Should you raise a glass “to your health”—and if so, is red wine best? What we know now…
Pros vs. cons. Consuming moderate amounts of alcohol may lower a woman’s risk for heart disease by 20% to 40%, primarily by raising HDL “good” cholesterol, reducing clotting and decreasing inflammation. But: Drinking increases the risk for cancers of the breast, larynx and digestive tract and for hemorrhagic (bleeding) stroke. What tips the scale: For women below age 50, who are more likely to get breast cancer than heart disease, alcohol carries a net risk. For women in their 50s and beyond, who are at higher risk for heart disease than for breast cancer, there may be a net benefit to drinking alcohol in moderation.
Red wine and resveratrol. Some research suggests that red wine delivers greater health benefits than other alcoholic beverages—possibly due to its high levels of antioxidants called polyphenols. In studies with mice, the polyphenol resveratrol extended life span and slowed signs of aging by turning on normally inactive longevity and vitality genes called sirtuins. However, you would need to consume 1,000 bottles of red wine per day to get a resveratrol dose equal to the amount tested in mice! What’s more, other studies suggest that health benefits derive from alcohol itself, not from red wine specifically. My opinion: If you do drink, choose whichever type of beverage you prefer.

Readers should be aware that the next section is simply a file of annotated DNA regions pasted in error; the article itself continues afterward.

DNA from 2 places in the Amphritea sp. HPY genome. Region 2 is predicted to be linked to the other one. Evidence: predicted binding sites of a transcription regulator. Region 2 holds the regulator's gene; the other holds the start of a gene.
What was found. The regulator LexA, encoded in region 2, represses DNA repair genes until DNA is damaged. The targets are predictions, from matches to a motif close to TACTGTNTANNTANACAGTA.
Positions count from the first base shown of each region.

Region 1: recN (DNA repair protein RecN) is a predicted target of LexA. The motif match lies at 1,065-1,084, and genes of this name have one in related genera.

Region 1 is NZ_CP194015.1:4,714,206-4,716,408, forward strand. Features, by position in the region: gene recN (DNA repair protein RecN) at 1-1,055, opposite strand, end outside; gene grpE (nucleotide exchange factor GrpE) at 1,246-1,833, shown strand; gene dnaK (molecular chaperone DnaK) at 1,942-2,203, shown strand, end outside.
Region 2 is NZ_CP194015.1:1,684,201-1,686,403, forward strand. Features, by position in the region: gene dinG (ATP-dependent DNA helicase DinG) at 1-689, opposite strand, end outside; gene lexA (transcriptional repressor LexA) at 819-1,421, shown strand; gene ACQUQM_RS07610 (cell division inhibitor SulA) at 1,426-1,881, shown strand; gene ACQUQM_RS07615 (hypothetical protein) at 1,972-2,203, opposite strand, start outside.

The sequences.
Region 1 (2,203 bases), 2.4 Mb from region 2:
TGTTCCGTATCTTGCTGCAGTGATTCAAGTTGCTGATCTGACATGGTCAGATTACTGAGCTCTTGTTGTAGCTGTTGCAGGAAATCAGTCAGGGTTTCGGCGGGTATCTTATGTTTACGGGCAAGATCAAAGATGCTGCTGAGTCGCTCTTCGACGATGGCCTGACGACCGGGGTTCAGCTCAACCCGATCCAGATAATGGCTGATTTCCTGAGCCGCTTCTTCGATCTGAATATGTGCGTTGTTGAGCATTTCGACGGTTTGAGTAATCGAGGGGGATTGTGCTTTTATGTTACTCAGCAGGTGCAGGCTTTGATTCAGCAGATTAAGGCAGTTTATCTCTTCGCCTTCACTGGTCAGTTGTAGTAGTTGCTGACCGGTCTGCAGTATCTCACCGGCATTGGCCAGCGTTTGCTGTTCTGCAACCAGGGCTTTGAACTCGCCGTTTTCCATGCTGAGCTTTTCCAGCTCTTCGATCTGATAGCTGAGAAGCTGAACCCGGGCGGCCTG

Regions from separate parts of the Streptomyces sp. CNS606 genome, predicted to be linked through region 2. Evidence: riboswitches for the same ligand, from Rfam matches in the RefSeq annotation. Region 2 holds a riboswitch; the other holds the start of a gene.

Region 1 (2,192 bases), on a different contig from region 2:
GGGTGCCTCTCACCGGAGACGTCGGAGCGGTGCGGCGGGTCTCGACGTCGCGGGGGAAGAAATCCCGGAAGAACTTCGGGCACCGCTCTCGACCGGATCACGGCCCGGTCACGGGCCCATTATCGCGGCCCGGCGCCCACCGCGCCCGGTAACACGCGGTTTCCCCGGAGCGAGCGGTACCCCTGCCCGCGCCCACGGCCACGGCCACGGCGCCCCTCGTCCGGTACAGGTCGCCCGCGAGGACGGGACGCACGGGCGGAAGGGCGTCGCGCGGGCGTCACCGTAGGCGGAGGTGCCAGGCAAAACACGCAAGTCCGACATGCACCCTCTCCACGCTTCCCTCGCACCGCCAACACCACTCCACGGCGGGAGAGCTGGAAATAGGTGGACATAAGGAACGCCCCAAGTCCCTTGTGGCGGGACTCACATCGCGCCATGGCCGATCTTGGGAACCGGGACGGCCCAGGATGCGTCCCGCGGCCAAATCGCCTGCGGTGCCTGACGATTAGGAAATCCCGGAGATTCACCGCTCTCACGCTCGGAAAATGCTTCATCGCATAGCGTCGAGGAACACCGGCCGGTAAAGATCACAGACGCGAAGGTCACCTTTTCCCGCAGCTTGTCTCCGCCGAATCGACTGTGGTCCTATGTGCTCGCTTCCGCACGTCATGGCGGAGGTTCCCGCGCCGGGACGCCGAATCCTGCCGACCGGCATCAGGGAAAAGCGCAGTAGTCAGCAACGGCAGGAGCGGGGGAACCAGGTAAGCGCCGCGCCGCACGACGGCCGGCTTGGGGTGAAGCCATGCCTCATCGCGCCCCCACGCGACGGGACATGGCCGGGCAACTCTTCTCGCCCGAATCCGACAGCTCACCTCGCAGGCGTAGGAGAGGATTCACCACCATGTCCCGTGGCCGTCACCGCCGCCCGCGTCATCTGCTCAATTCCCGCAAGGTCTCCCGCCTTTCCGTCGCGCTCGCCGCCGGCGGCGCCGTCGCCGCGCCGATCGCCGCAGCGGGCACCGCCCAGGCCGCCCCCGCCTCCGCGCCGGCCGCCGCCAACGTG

Heavy metal warning. A recent study found potentially toxic levels of heavy metals in some wines. Heavy metals have been linked to cancer and neurological disorders, such as Parkinson’s disease. Though more research is needed, it may be prudent to limit consumption of wines from Austria, Eastern Europe, France, Germany, Greece, Portugal and Spain. Wines from Argentina, Brazil and Italy were found to have safe levels of heavy metals. No US wines were studied.
What moderation means. Due to metabolic differences, women generally can tolerate only half as much alcohol as men before becoming intoxicated. Moderate drinking for women means no more than one drink — five ounces of wine, 12 ounces of beer or 1.5 ounces of liquor—per day. But: Even this amount can boost cancer risk, so I recommend a limit of one drink three to four times per week or half a drink per day.
The case for abstinence. If you don’t drink, there’s no reason to start. There are safer ways— exercising, watching your weight, eating healthfully, not smoking — to protect your heart. Avoid alcohol if you have a personal or family history of alcoholism or a type of cancer linked to alcohol… have liver disease or ulcers… take a blood thinner, such as warfarin (Coumadin)… or are pregnant.